A recent HIMSS panel discussion titled “Addressing the Disruptors” brought together leaders from health systems and digital health technology companies to discuss strategies to compete with new “convenience care” services through innovation and care transformation.

The live event was moderated by Neil Patel, President of Healthbox and the panelists included:

  • Rameet Singh, MD, MPH, Medical Director, Twistle
  • Ann-Somers Hogg, Assistant VP, Strategy & Transformation, Atrium Health
  • Ashish Atreja, MD, MPH, Chief Information & Digital Health Officer, UC Davis Health

What Does “Disruption” Mean

The idea of disruptive innovation was first introduced by Harvard Business Review in 1995 and since then has been used in a variety of different ways. To level set the discussion, each panelist shared their definition of disruption. The panelists described disruptive innovation in different ways – from a major disruption like “on demand” care services to something that improves the quality of healthcare while lowering costs. A good example of disruption is Walmart, CVS and Amazon who are changing healthcare delivery by offering convenience, efficiency and lower costs.

Innovations that improve the quality of healthcare and lower the costs – particularly for disadvantaged populations – that is disruptive.

Rameet Singh, MD, MPH FACOG

Medical Director, Twistle

Traditional Healthcare Providers Respond to Disruption

Disruption often comes as a shock – like Uber and the taxi industry – and transforms it in a short period of time. Healthcare, on the other hand, has clearly been ripe for disruption for a long time. The lack of digital access to basic services like making appointments, price transparency, and access to specialty and holistic care have long been highlighted as shortcomings. Without an alternative, though, patients had little choice but to seek care in the existing structure.

The panelists pointed out that the speed at which healthcare responded to the pandemic and the easy pivot to telemedicine were both very surprising. The pandemic was described by one panelist as a disruptive force in the external healthcare market that forced even small rural hospitals to quickly adopt telemedicine. Dr. Singh found her adolescent population particularly receptive and responsive in telehealth visits.

So now that the pandemic has proven that change is very possible and can happen quickly, the panelists spoke to the need to look at the horizon:

  • Where do vulnerabilities persist?
  • Which patients are still underserved or overlooked?
  • What are the pressures on health systems that need to be alleviated?
  • Where can patient-centered care be improved and advanced?

Dr. Singh mentioned maternal health – our healthcare system spends more money than any developed country, yet is near the bottom for morbidity and mortality rates. Dr. Atreja mentioned the growing issue of capacity in hospitals and the potential for the “hospital at home” model to deliver a lot of positives for payers, health systems, and patients.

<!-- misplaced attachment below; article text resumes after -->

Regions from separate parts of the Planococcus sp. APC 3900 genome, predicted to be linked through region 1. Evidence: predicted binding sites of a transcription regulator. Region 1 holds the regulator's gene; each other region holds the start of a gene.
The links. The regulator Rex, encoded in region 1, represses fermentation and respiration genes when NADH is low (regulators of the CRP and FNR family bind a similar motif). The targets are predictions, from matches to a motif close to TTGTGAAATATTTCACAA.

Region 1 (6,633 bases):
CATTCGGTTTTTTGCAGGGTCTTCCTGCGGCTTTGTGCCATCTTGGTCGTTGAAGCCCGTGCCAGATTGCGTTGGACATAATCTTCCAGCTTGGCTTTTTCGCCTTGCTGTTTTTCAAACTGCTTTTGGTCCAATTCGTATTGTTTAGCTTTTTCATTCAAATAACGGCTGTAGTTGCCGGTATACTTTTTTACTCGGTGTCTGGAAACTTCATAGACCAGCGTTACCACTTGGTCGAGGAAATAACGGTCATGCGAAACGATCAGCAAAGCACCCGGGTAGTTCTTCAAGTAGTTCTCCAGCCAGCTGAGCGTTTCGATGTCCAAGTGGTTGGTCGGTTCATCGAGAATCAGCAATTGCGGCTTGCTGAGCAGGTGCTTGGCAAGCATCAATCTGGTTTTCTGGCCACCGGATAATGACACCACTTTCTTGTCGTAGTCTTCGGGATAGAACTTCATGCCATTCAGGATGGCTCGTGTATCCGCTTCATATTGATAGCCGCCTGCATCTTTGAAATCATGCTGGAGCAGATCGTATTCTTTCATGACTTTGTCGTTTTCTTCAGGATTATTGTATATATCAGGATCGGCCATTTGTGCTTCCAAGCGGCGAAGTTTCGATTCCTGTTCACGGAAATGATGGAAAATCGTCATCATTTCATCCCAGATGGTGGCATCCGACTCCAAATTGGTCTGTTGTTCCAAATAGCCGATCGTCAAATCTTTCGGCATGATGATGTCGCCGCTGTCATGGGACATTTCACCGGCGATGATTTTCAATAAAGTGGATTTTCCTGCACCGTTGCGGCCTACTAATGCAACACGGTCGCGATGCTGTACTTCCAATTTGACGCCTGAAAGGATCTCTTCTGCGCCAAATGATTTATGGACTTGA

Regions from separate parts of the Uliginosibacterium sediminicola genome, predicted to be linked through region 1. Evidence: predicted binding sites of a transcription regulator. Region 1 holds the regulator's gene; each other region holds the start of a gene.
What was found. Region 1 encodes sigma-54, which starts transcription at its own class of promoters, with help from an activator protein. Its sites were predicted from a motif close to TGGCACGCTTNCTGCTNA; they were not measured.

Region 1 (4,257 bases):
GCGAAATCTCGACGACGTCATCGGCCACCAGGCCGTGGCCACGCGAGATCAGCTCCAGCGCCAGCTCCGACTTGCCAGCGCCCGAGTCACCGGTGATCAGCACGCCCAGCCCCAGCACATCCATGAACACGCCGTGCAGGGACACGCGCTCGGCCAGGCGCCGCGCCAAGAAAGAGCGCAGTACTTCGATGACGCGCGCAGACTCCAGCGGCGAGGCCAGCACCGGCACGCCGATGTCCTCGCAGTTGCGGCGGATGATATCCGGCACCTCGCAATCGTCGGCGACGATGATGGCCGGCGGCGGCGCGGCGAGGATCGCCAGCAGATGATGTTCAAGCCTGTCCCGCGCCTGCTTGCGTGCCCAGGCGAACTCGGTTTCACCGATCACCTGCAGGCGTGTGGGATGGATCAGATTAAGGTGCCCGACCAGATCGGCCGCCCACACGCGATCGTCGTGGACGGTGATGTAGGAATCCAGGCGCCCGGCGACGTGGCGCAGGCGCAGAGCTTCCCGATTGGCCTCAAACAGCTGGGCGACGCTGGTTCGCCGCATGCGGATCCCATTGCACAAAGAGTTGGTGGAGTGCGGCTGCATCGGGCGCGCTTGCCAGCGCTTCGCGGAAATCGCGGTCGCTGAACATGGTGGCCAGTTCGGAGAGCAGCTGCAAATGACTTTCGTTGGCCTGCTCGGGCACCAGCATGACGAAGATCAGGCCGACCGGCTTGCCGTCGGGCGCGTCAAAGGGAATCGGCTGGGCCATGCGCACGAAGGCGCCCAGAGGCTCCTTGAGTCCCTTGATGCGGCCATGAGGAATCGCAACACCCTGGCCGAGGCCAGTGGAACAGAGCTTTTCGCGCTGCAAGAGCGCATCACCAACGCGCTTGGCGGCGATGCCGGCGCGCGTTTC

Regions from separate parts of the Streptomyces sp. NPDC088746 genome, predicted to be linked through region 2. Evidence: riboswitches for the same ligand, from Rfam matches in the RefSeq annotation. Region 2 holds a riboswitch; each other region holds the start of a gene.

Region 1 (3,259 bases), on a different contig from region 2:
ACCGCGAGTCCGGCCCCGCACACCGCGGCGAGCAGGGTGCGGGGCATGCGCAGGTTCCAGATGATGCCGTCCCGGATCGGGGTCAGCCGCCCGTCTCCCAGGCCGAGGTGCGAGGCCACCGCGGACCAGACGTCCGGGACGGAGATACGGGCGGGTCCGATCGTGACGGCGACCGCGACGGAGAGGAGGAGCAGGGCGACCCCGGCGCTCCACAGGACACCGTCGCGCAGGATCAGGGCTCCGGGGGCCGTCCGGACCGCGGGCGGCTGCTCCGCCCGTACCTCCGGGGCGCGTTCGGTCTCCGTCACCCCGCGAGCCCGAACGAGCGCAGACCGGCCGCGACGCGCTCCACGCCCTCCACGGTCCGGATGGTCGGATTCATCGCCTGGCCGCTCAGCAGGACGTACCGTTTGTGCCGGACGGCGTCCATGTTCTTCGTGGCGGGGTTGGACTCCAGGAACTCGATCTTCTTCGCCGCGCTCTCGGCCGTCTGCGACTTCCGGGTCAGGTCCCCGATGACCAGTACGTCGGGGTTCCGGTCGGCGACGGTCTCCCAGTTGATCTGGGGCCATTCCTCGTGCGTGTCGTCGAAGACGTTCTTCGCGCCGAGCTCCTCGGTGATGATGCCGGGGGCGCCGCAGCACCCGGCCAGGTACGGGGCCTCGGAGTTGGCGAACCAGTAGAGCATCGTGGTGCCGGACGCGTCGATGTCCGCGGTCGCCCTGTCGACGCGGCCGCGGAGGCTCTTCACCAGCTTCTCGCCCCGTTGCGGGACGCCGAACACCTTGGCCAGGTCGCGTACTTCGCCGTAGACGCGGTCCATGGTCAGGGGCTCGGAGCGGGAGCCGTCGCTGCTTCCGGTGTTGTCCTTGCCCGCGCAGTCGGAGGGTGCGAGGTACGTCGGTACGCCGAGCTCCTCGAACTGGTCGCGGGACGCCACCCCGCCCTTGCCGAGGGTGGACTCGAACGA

A final point from Dr. Atreja highlighted partnerships as another way traditional healthcare can respond to disruption, keep up with competitive forces, maintain their market share, and nurture growth. Opening up your organization and learning from each other can be a great model to test new ideas, gather data, and improve healthcare for everyone.

Partnering with a Health IT Leader

At Twistle, we think partnerships between healthcare providers and technology companies are also going to be essential to accelerate innovation. Retail disruptors are going to quickly draw patients away from traditional health systems due to the radical convenience of scheduling, access and lower costs. Traditional health systems have to adapt and serve their existing patients better while attracting new consumers.

That will require a flexible, configurable technology platform that can support the connection between patients and their care team and maintain continuity for patients. At Twistle, we put the patient at the center. We meet the patient where they are to make sure they can engage and be activated in every healthcare journey. We help health systems compete by bridging gaps in care that exist today, particularly as more care is delivered outside the four walls of the hospital, and more and more patients are managing chronic conditions.

Providing patients with personalized digital health tools will help health systems respond to disruptors by giving patients an equally convenient and seamless experience and, at the same time, allowing patients to benefit from a comprehensive, holistic health journey.

Interested in learning more about Twistle? Explore our case studies!